Call the abortionist: the BBC rewrites history
by Ann Farmer | January 16, 2019
Call the Midwife, via Radio Times
The popular BBC series Call the Midwife, set in London’s East End in the 1960s, is to make abortion a central theme throughout the eighth instalment, according to the last weekend’s Sunday Telegraph. “It is a responsibility to make sure we are covering things sensitively in a properly researched way,” says executive producer Dame Pippa Harris.
What constitutes “proper research” on the subject of abortion is notoriously controversial. In this case the storylines were “influenced by research into HMP Holloway [a former women’s prison] whose “records showed more than 50 abortionists were incarcerated before the practice was legalised in 1967.”
Before the Act, however, thousands of abortions were carried out every year in hospitals, following the Bourne ruling of 1938 – and these were not merely a question of “finishing off” illegal abortions, as has been claimed. The 1967 Act protected doctors from prosecution providing they carried out abortions under specified grounds, and succeeded in massively increasing the numbers performed compared to the much smaller number of backstreet abortions pre-1967.
Judging by her approach, Dame Pippa may be relying on the 1963 study of Holloway abortionists by Moya Woodside, which also influenced the film Vera Drake. It paints a portrait of kindly, working-class altruists who were amazingly skilled, despite Woodside's interviews showing how venal, clumsy and ignorant they were – one even admitted to looking at the ceiling as she went to work. In reality, they were a public menace who killed other women, and anyone actually reading their self-serving testimonies cannot avoid forming an impression of their monumental self-pity.(1)
Woodside was a member of the Eugenics Society who supported sterilisation for poor black women (2), and the architects and drivers of the 1967 Abortion Act were eugenicists, a fact the programme is unlikely to mention. Admittedly, they were concerned about backstreet abortionists – they wanted to free them from prison so they could continue to eliminate the offspring of the “unfit”. Much earlier, that great opponent of eugenics, G. K. Chesterton, called abortion “the mutilation of womanhood and the massacre of men [i.e. human beings] unborn.” (3)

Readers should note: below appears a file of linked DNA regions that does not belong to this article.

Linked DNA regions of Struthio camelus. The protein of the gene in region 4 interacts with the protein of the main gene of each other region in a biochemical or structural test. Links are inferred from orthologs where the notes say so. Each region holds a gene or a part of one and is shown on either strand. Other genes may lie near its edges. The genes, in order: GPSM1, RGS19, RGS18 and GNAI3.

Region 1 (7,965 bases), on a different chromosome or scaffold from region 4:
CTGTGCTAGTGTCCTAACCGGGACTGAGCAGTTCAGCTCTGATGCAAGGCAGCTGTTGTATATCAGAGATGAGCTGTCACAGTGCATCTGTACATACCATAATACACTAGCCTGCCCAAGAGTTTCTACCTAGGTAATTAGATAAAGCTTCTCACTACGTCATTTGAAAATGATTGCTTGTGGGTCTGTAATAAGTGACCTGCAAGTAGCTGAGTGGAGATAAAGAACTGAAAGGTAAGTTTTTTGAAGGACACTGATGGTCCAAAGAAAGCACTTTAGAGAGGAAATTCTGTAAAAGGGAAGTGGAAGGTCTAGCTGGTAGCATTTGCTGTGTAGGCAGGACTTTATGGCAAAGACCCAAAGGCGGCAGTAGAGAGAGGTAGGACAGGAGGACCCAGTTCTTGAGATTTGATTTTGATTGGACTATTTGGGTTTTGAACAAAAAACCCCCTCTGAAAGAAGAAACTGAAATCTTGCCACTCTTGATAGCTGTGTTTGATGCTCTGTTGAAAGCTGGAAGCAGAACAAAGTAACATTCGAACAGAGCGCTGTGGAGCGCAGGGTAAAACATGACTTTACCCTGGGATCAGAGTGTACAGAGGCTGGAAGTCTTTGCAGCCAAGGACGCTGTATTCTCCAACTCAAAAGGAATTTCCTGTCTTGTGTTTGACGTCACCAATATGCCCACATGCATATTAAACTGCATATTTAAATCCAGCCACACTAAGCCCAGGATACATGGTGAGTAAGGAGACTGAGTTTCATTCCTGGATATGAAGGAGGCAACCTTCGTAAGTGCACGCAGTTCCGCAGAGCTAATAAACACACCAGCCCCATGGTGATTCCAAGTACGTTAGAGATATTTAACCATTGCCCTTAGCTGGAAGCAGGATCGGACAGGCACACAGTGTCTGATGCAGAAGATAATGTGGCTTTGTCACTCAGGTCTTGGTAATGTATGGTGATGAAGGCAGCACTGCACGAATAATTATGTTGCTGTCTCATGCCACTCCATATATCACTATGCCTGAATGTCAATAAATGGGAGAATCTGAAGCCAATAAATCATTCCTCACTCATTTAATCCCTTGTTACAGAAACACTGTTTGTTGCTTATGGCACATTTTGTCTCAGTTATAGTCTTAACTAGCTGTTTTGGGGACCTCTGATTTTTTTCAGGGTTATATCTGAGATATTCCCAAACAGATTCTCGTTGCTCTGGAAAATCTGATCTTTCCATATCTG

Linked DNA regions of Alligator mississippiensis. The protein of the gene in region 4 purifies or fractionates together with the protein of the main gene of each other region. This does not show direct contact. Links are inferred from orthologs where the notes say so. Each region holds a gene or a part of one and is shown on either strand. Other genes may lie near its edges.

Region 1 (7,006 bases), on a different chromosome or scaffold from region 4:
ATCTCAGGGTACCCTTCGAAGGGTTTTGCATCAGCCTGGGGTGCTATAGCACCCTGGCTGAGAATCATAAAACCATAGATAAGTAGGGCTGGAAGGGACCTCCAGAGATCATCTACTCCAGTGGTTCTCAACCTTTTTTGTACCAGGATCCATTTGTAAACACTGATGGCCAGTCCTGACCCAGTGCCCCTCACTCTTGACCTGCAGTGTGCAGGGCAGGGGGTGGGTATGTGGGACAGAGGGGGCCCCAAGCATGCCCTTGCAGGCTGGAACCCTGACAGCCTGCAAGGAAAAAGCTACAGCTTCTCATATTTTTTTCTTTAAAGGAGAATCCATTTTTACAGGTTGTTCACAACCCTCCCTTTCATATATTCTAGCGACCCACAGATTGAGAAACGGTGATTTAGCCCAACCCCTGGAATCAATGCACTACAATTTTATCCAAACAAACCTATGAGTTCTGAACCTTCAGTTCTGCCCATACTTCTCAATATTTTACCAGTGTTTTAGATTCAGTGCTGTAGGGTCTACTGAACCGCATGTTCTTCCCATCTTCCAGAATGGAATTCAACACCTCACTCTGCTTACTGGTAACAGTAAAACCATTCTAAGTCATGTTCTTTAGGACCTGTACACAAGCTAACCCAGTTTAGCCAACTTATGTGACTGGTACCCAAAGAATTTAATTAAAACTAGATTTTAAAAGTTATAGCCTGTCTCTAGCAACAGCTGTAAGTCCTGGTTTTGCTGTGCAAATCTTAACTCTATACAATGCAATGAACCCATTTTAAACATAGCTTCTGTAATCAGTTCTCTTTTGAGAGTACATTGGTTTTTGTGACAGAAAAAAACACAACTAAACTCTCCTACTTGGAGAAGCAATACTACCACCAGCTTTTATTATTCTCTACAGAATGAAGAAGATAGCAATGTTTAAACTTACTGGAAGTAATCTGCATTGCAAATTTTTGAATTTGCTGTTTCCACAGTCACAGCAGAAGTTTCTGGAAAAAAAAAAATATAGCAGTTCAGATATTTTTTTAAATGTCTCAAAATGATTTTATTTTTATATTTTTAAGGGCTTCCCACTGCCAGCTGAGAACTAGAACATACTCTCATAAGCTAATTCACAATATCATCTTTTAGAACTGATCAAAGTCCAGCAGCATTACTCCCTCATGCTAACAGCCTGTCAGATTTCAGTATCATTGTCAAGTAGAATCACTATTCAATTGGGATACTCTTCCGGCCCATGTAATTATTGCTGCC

Dame Pippa says these episodes will “remind people of where we have come from,” although clearly she does not wish to remind viewers that at some point in time someone allowed them to be born. She emphasises “how recently abortion was illegal here, and the effect that had on a huge number of women’s lives, not just the women themselves but the people closest to them.” However, the most fundamental effect it has had on women is that nine million of “those closest to them” were never born. What a great step forward for womankind!
Her subtext seems to be, “Don’t restrict abortion unless you want to go back to those terrible times.” But any voices calling for retstraint are now completely drowned by the clamour for abolition of the 1967 Act and for women to be able to take abortion pills in their own homes, with no medical involvement whatsoever.
Ironically, campaigners who insist that restricting abortion will lead to backstreet abortion, are themselves are helping to resurrect the backstreet abortionist. Far from calling the midwife, women will be calling for abortion pills online -- and if it all goes wrong, someone will have to call for the undertaker.
Ann Farmer lives in the UK. She is the author of By Their Fruits: Eugenics, Population Control, and the Abortion Campaign (CUAP, 2008); The Language of Life: Christians Facing the Abortion Challenge (St Pauls, 1995), and Prophets & Priests: the Hidden Face of the Birth Control Movement (St Austin Press, 2002).
(1) Moya Woodside, 'Attitudes of Women Abortionists', 11th Howard Journal 93, 1963.
(2) Moya Woodside, Sterilization in North Carolina (Chapel Hill N.C., 1950).
(3) G. K. Chesterton, Eugenics and Other Evils (London: Cassell & Company Ltd., 1922).